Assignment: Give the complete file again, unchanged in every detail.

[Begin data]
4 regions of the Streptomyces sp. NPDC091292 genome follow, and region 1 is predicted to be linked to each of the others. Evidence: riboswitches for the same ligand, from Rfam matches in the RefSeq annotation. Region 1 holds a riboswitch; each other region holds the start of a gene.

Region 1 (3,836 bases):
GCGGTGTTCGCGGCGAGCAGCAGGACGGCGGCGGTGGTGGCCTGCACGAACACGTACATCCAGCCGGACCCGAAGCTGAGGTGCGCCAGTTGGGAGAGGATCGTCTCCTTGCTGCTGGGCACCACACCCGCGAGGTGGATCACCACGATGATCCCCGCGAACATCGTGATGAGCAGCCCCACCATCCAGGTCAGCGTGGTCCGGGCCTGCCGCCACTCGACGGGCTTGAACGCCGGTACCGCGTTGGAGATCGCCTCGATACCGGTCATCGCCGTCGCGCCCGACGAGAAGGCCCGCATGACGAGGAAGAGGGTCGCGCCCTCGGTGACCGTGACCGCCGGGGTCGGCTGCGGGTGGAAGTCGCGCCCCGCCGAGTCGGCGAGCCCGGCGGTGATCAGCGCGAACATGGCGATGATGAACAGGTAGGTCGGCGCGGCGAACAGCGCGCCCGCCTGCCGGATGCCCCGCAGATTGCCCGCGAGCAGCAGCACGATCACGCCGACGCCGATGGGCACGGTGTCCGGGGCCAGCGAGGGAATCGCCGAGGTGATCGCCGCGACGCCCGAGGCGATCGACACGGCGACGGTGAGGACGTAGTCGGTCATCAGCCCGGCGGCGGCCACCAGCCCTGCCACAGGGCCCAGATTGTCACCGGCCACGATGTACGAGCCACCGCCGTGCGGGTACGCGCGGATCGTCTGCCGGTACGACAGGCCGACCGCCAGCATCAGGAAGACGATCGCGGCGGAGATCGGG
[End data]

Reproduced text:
4 regions of the Streptomyces sp. NPDC091292 genome follow, and region 1 is predicted to be linked to each of the others. Evidence: riboswitches for the same ligand, from Rfam matches in the RefSeq annotation. Region 1 holds a riboswitch; each other region holds the start of a gene.

Region 1 (3,836 bases):
GCGGTGTTCGCGGCGAGCAGCAGGACGGCGGCGGTGGTGGCCTGCACGAACACGTACATCCAGCCGGACCCGAAGCTGAGGTGCGCCAGTTGGGAGAGGATCGTCTCCTTGCTGCTGGGCACCACACCCGCGAGGTGGATCACCACGATGATCCCCGCGAACATCGTGATGAGCAGCCCCACCATCCAGGTCAGCGTGGTCCGGGCCTGCCGCCACTCGACGGGCTTGAACGCCGGTACCGCGTTGGAGATCGCCTCGATACCGGTCATCGCCGTCGCGCCCGACGAGAAGGCCCGCATGACGAGGAAGAGGGTCGCGCCCTCGGTGACCGTGACCGCCGGGGTCGGCTGCGGGTGGAAGTCGCGCCCCGCCGAGTCGGCGAGCCCGGCGGTGATCAGCGCGAACATGGCGATGATGAACAGGTAGGTCGGCGCGGCGAACAGCGCGCCCGCCTGCCGGATGCCCCGCAGATTGCCCGCGAGCAGCAGCACGATCACGCCGACGCCGATGGGCACGGTGTCCGGGGCCAGCGAGGGAATCGCCGAGGTGATCGCCGCGACGCCCGAGGCGATCGACACGGCGACGGTGAGGACGTAGTCGGTCATCAGCCCGGCGGCGGCCACCAGCCCTGCCACAGGGCCCAGATTGTCACCGGCCACGATGTACGAGCCACCGCCGTGCGGGTACGCGCGGATCGTCTGCCGGTACGACAGGCCGACCGCCAGCATCAGGAAGACGATCGCGGCGGAGATCGGG